Legislature is not the only HRM issue full of complexity. A great deal of novel challenges of complexity has surfaced in the workplace due to the drastic changes in working environment, technologies, and the composite of the current workforce. For example, companies like IBM and Kodak now cover trans-related medical care, while 125 Fortune 500 companies now protect transgender employees from job discrimination, up from three in 2000 (Rosenberg, 2007). Meanwhile, managing depressed workers and managing employee moods to prevent productivity from dropping has also become an "incredibly important part of keeping, recruiting, retaining and developing top people," Stern (2006) reports. For instance, Lockheed Martin, in 2002 alone, had lost $786,000 in lost work hours by workers suffering from depression. With the help of IT, organizations will be able to detect signals, identify potential employee patients, undergo researches, allocate resources, update related organizational policies and strategies, and communicate more effectively with all members of the organizations to tackle such problem in time. For instance, organizations could solve this problem by providing cognitive counseling, guided meditations, yoga breaks, and ensuring full lighting and quiet offices (Stern, 2006). Scott (2007) reports that employees' misuse of e-mail, blogs, message boards and media-sharing web sites posed a significant security risk, like the exposure of company trade secrets, and sensitive or embarrassing information. For publicly traded U.S. companies last year, with 31.8 percent investigating a suspected violation of privacy or data protection regulations, and 27.6 percent reported terminating an employee for violating e-mail policies.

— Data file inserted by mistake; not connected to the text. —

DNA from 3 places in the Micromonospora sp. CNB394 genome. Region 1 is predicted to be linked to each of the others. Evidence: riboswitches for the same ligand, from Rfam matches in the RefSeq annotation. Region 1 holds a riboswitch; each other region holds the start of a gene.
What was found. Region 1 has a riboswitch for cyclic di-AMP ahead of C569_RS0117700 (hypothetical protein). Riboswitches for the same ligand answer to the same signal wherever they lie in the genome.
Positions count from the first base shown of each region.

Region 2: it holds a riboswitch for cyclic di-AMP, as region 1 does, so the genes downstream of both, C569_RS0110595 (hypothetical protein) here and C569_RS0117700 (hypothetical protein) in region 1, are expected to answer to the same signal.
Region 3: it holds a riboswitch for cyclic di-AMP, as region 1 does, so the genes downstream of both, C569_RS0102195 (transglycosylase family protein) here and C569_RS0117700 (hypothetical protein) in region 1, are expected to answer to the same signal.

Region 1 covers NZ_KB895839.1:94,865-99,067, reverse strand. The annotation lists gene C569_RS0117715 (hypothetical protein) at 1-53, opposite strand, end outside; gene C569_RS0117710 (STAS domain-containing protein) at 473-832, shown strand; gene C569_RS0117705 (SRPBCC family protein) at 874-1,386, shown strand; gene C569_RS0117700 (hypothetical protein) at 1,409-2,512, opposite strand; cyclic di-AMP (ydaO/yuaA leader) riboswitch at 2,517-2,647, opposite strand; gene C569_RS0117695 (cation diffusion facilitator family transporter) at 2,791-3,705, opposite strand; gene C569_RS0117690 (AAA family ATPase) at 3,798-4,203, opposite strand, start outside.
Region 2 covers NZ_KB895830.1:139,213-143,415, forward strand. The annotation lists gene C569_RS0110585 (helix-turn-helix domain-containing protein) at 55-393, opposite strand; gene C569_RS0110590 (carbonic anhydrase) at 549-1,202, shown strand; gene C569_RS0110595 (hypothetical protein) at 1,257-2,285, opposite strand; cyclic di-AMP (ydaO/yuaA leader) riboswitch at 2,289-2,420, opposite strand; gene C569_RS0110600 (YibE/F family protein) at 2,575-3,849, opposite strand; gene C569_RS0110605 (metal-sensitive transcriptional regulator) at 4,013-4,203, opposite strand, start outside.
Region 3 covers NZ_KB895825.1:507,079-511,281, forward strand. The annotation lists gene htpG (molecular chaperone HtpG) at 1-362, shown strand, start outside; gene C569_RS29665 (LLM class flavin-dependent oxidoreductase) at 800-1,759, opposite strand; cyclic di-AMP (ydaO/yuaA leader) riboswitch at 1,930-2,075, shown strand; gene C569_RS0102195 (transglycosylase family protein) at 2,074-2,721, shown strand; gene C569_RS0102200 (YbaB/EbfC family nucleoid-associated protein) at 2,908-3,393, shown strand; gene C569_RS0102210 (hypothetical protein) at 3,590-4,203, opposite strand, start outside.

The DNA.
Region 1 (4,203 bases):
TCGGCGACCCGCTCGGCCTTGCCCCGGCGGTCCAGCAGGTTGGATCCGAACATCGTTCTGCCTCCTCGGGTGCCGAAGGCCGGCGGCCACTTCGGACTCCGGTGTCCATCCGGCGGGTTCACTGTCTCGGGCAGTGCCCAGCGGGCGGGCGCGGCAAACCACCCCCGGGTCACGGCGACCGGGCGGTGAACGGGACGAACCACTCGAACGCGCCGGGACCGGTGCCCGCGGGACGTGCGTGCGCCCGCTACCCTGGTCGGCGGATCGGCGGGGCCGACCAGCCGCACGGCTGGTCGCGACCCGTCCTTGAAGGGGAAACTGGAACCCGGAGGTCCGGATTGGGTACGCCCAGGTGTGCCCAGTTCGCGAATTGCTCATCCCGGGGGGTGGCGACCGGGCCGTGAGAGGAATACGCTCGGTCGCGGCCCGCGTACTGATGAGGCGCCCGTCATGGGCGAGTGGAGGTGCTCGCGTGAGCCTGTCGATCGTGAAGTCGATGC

Last, HRM needs IT for its capability in measuring and communicating the performances HRM practices need to learn and track: HRM executives and practitioners have long faced skepticism of not being able to prove that people are the most important asset to the firms, nor why HRM is the key to a firm's success. Becker, Huselid, and Ulrich (2001) argues that the root cause to this is because "HR's influence on firm performance is difficult to measure". Cascio and Ward (1981) singles out the failure to specify clear objectives for each personnel program as the most serious HRM measure problem, leading to the inaccuracy generated by measures as the second HRM measure problem. once all functional and organizational performances get measured with accuracy, HRM practitioners will be able to propose more sophisticated workforce analysis, and further manage workforce to the ultimate result.